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Bahrain Starts Battle of The Bulge

Companies could soon be asked to reduce food portions in their staff canteens as part of an initiative to tackle , which now affects more than a third of all people in the Gulf.

More than 30 to 35 per cent of people in the GCC are obese, which is far higher than the 20 to 22 per cent of people in the US – a country that has been battling weight problems for years.

The lack of a comprehensive programme to tackle the problem here means the numbers will continue to rise, warned Arab Taskforce for Obesity and Physical Activity chairman Professor Abdulrahman Musaiger.

However, a new campaign to tackle the problem is expected to be approved at a major conference that got underway in yesterday.

‘The main reason for obesity in the Gulf is because physical activity is very low and people are eating foods that contain a high amount of calories and fat and they have less fibre and fruits and vegetables in their diet,’ he told the GDN.

‘The home environment is a problem because people spend more time watching TV than being active and families have the habit of eating outside, especially for supper, and it is usually fast-food.

‘There is no problem in having fast-food, but the portion size is a problem.’

Professor Musaiger said awareness of how to reduce obesity was very low and people often resorted to fatty diets and health regimes that were not successful in the long run.

‘We need to educate parents and integrate them with the school because bad lifestyle starts in the home, then it goes to the school and then the community,’ he added.

‘Many people don’t know for example that samboosa contains more calories and fat than chocolate.’

Professor Musaiger was speaking at the Third Arab Conference on Obesity and Physical Activity, which opened at the Gulf Hotel yesterday.

The three-day event is organised by the Arab Centre for Nutrition, Arab Taskforce for Obesity and Physical Activity and BCSR.

The objective of the conference is to explore recent studies and research on preventing, controlling and overcoming obesity and encouraging physical activity.

It is also examining factors associated with obesity and reviewing successful programmes implemented in Arab countries to tackle the problem.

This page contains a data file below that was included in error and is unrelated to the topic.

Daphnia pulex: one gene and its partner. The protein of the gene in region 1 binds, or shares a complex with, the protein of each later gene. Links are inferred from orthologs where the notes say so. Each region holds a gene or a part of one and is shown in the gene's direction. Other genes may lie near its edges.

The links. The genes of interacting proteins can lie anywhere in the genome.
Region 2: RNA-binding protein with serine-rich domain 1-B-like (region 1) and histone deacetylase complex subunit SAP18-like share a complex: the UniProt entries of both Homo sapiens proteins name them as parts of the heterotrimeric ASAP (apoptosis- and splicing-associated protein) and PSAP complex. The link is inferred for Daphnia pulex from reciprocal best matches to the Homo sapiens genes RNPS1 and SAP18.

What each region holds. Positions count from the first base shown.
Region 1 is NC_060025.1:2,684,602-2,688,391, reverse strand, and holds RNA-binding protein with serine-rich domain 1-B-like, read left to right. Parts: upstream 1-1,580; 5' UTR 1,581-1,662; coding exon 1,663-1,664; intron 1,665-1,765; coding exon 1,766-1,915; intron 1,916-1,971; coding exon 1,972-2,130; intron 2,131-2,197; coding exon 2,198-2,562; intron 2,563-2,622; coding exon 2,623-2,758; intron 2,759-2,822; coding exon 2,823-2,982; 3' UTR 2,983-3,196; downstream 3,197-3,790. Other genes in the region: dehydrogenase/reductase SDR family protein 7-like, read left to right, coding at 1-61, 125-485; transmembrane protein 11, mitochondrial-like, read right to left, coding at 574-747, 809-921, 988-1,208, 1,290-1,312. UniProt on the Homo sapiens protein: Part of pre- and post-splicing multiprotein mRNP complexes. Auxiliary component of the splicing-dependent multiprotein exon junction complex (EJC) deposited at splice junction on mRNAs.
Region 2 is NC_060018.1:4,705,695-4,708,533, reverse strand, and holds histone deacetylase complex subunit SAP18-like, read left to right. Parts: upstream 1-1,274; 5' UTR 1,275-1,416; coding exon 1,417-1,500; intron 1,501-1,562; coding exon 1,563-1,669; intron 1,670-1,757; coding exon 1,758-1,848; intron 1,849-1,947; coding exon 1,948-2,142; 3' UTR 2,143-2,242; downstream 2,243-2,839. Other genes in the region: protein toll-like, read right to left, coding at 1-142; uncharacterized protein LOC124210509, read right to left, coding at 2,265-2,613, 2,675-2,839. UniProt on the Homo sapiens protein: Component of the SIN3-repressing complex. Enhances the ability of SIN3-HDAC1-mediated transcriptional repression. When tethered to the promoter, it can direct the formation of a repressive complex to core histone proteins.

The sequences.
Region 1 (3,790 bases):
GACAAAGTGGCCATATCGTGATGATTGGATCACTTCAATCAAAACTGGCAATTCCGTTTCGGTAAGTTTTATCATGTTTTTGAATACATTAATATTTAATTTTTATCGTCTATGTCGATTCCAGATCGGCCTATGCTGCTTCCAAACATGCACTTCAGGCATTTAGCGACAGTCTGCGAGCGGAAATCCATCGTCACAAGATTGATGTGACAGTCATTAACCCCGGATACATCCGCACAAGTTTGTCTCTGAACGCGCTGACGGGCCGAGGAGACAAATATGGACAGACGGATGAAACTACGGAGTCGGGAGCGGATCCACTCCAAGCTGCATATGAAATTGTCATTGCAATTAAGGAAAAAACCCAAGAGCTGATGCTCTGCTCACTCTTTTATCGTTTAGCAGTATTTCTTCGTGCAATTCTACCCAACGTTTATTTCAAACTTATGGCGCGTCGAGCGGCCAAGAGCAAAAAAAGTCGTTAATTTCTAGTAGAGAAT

Participants include doctors, nutritionists, physical education specialists, health educators and marketing specialists.

Professor Musaiger said a strategy to reduce obesity would be launched at the event.

‘We will ask companies to participate by reducing portion sizes in their canteens and giving more information on food and drink labels,’ he said.

‘We will get schools to study the subject and to control the food provided to schools.’

He revealed that in the Arab world, three to four per cent of children less than six years old suffer from being overweight or obese.

The problem increases as children get older with eight to 12 per cent of six- to 10-year-olds and 12 to 45 per cent of 11- to 18-year-olds struggling with weight and obesity problems, added Professor Musaiger, who is also Bahrain Centre for Studies and Research (BCSR) scientific studies assistant secretary general.

More than 25 to 60 per cent of men and 30 to 70 per cent of women in the Arab world are overweight or obese.

‘We see that most families consume fast-food at the weekend,’ he said.

‘They also spend most of their time doing sedentary things such as watching TV, visiting family, going on the Internet, going to the cinema, going for a cruise in the car and exercise is way down the list.

‘From a study done in Kuwait, we found that 55 per cent of all obese people eat while watching TV.

‘We found sweets, chocolates and fizzy drinks were the most common items consumed when watching TV.

‘It is imperative parents add health food to their children’s diets while they are watching TV.’

Children to be educated in healthy living

A strategy to reduce the number of obese and overweight children is being drawn up by the government, it has emerged.

More than 30 per cent of school age children are overweight and obese and the number is increasing daily, Health Ministry school health chief Dr Mariam Harmas Al Hajeri told the GDN.

She revealed that the Health and Education ministries were now putting together a comprehensive strategy for diet and physical activity aimed at tackling the problem in schools.

It is hoped the plan will be finalised and implemented later this year.

‘We must all work together, the community with parents and schools to reduce this big problem,’ said Dr Al Hajeri.

‘Children’s lack of exercise, bad diet, watching TV and going on the PlayStation is making overweight and obesity a big challenge.

Dr Al Hajeri said the ministry’s nutrition section had already introduced a healthy eating plan in primary schools and hoped it would be expanded to intermediate and secondary schools.

Part of the plan is educating schools about what makes a healthy diet and preventing certain unhealthy foods and drinks from being sold in the canteen.

Dr Al Hajeri was speaking on the sidelines of the Third Arab Conference on Obesity and Physical Activity, which opened at the Gulf Hotel yesterday.

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